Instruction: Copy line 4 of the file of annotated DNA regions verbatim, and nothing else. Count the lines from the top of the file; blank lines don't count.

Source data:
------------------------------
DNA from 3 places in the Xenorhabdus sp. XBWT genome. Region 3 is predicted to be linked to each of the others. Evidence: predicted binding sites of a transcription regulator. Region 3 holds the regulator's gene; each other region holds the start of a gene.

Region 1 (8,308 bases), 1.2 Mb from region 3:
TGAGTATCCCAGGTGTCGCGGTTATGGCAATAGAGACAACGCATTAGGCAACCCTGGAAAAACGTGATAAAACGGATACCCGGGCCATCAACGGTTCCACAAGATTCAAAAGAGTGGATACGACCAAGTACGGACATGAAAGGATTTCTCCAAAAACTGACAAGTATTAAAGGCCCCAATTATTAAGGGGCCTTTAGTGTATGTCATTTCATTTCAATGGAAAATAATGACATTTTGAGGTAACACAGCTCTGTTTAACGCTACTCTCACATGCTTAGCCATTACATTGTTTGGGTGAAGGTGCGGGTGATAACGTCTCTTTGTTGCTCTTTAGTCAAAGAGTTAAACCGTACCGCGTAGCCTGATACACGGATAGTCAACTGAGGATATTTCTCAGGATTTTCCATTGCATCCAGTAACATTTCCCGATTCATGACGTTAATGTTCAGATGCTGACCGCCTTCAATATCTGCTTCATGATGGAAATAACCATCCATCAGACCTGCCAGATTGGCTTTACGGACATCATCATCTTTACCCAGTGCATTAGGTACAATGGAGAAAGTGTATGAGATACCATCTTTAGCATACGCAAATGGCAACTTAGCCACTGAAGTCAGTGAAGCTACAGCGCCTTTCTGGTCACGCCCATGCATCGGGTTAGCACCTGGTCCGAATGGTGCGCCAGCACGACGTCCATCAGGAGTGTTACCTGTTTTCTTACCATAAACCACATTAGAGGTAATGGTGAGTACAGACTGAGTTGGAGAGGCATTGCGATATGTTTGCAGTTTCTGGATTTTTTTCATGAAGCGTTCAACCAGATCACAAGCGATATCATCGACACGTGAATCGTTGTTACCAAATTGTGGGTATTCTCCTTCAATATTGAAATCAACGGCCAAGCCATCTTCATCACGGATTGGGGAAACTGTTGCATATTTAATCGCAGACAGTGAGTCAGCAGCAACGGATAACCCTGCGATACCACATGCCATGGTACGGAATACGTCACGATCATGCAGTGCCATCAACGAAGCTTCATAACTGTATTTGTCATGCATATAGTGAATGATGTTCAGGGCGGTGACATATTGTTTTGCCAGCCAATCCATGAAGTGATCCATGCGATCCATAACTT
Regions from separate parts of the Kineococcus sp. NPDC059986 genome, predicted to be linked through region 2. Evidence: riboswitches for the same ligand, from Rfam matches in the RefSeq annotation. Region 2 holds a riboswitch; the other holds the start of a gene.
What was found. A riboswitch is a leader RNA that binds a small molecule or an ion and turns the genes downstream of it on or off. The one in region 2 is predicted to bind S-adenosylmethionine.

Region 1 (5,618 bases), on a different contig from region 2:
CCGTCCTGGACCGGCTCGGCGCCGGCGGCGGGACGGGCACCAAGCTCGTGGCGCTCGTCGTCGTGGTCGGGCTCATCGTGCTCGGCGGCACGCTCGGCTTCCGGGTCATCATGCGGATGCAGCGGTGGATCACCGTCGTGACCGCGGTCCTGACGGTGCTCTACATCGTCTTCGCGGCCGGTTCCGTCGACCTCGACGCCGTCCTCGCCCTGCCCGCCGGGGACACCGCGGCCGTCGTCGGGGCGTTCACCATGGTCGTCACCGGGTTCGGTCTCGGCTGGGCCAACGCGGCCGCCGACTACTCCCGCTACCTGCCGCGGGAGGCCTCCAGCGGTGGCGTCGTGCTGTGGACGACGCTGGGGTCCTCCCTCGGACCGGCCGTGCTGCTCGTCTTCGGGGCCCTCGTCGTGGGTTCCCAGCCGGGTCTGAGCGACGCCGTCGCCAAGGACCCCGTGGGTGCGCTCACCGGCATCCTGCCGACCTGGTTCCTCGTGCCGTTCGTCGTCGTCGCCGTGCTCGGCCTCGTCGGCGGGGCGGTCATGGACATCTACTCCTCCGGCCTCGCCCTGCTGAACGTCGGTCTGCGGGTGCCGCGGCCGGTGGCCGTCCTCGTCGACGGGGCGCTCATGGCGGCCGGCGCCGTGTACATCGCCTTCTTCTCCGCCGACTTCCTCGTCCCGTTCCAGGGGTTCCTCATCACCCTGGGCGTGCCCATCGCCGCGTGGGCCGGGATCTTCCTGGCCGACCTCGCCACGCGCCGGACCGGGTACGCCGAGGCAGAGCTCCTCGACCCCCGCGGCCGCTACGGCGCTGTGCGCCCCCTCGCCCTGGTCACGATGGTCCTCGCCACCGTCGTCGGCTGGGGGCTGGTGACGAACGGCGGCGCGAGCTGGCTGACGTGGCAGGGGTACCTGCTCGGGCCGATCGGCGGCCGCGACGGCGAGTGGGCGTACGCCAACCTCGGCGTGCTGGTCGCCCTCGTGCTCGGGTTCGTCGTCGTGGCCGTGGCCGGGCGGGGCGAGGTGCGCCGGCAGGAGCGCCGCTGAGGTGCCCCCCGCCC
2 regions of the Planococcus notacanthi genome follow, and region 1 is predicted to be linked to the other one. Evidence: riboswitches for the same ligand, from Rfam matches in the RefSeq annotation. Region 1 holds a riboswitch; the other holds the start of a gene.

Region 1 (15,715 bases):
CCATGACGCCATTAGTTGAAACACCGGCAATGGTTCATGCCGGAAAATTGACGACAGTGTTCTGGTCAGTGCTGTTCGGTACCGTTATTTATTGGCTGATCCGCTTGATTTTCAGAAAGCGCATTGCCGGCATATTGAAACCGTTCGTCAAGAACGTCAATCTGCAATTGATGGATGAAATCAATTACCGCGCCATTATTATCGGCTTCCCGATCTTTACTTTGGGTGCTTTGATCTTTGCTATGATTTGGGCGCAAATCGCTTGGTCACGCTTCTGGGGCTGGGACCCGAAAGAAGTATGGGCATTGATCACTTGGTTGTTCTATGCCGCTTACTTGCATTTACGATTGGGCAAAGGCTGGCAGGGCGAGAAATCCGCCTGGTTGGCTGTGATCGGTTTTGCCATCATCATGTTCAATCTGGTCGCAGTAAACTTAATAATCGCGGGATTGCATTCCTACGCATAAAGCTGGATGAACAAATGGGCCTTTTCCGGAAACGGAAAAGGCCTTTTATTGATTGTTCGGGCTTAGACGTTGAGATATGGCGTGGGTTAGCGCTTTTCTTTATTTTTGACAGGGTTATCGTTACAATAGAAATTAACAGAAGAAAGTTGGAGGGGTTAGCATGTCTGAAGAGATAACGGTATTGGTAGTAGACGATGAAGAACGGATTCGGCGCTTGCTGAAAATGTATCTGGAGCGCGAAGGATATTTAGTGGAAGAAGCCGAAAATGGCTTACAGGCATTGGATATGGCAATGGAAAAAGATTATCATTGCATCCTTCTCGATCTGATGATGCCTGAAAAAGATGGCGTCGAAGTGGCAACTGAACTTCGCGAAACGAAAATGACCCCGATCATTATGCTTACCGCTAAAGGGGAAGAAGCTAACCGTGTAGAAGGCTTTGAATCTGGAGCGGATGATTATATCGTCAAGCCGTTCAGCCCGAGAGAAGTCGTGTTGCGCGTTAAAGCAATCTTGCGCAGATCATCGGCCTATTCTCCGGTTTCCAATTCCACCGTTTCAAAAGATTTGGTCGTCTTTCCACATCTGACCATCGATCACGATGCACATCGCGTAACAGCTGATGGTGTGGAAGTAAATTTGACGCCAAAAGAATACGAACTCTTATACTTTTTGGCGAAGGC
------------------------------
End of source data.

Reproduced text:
Regions from separate parts of the Kineococcus sp. NPDC059986 genome, predicted to be linked through region 2. Evidence: riboswitches for the same ligand, from Rfam matches in the RefSeq annotation. Region 2 holds a riboswitch; the other holds the start of a gene.